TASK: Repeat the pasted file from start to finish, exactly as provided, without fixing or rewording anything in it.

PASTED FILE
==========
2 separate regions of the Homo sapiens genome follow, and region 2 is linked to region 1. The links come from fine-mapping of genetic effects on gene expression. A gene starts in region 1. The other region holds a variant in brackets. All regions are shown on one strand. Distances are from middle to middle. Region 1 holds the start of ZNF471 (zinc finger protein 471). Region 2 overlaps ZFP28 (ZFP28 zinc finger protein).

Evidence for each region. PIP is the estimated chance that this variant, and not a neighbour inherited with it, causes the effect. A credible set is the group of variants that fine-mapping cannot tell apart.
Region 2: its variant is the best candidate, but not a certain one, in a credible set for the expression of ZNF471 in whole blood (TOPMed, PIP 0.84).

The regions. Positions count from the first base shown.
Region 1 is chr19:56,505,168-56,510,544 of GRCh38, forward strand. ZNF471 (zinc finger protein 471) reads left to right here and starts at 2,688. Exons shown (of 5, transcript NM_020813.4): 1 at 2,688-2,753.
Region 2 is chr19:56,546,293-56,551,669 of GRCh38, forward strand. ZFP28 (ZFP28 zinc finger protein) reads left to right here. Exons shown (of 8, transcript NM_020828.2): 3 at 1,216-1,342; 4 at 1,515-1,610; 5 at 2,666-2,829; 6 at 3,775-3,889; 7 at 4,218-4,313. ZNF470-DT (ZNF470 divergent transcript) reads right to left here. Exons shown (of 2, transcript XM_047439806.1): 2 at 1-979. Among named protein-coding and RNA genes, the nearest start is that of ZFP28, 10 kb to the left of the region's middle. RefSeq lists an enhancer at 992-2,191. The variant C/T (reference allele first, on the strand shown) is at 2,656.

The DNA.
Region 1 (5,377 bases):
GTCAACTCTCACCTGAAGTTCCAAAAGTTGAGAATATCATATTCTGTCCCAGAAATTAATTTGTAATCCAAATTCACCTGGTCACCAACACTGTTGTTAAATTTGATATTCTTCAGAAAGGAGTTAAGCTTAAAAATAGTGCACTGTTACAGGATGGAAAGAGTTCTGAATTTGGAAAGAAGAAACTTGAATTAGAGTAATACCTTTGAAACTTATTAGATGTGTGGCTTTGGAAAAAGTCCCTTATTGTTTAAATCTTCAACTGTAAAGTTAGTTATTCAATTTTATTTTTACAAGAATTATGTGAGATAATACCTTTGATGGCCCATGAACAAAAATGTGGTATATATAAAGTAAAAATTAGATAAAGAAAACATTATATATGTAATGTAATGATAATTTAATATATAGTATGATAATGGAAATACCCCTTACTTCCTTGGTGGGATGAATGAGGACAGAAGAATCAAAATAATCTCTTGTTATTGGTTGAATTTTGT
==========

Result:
2 separate regions of the Homo sapiens genome follow, and region 2 is linked to region 1. The links come from fine-mapping of genetic effects on gene expression. A gene starts in region 1. The other region holds a variant in brackets. All regions are shown on one strand. Distances are from middle to middle. Region 1 holds the start of ZNF471 (zinc finger protein 471). Region 2 overlaps ZFP28 (ZFP28 zinc finger protein).

Evidence for each region. PIP is the estimated chance that this variant, and not a neighbour inherited with it, causes the effect. A credible set is the group of variants that fine-mapping cannot tell apart.
Region 2: its variant is the best candidate, but not a certain one, in a credible set for the expression of ZNF471 in whole blood (TOPMed, PIP 0.84).

The regions. Positions count from the first base shown.
Region 1 is chr19:56,505,168-56,510,544 of GRCh38, forward strand. ZNF471 (zinc finger protein 471) reads left to right here and starts at 2,688. Exons shown (of 5, transcript NM_020813.4): 1 at 2,688-2,753.
Region 2 is chr19:56,546,293-56,551,669 of GRCh38, forward strand. ZFP28 (ZFP28 zinc finger protein) reads left to right here. Exons shown (of 8, transcript NM_020828.2): 3 at 1,216-1,342; 4 at 1,515-1,610; 5 at 2,666-2,829; 6 at 3,775-3,889; 7 at 4,218-4,313. ZNF470-DT (ZNF470 divergent transcript) reads right to left here. Exons shown (of 2, transcript XM_047439806.1): 2 at 1-979. Among named protein-coding and RNA genes, the nearest start is that of ZFP28, 10 kb to the left of the region's middle. RefSeq lists an enhancer at 992-2,191. The variant C/T (reference allele first, on the strand shown) is at 2,656.

The DNA.
Region 1 (5,377 bases):
GTCAACTCTCACCTGAAGTTCCAAAAGTTGAGAATATCATATTCTGTCCCAGAAATTAATTTGTAATCCAAATTCACCTGGTCACCAACACTGTTGTTAAATTTGATATTCTTCAGAAAGGAGTTAAGCTTAAAAATAGTGCACTGTTACAGGATGGAAAGAGTTCTGAATTTGGAAAGAAGAAACTTGAATTAGAGTAATACCTTTGAAACTTATTAGATGTGTGGCTTTGGAAAAAGTCCCTTATTGTTTAAATCTTCAACTGTAAAGTTAGTTATTCAATTTTATTTTTACAAGAATTATGTGAGATAATACCTTTGATGGCCCATGAACAAAAATGTGGTATATATAAAGTAAAAATTAGATAAAGAAAACATTATATATGTAATGTAATGATAATTTAATATATAGTATGATAATGGAAATACCCCTTACTTCCTTGGTGGGATGAATGAGGACAGAAGAATCAAAATAATCTCTTGTTATTGGTTGAATTTTGT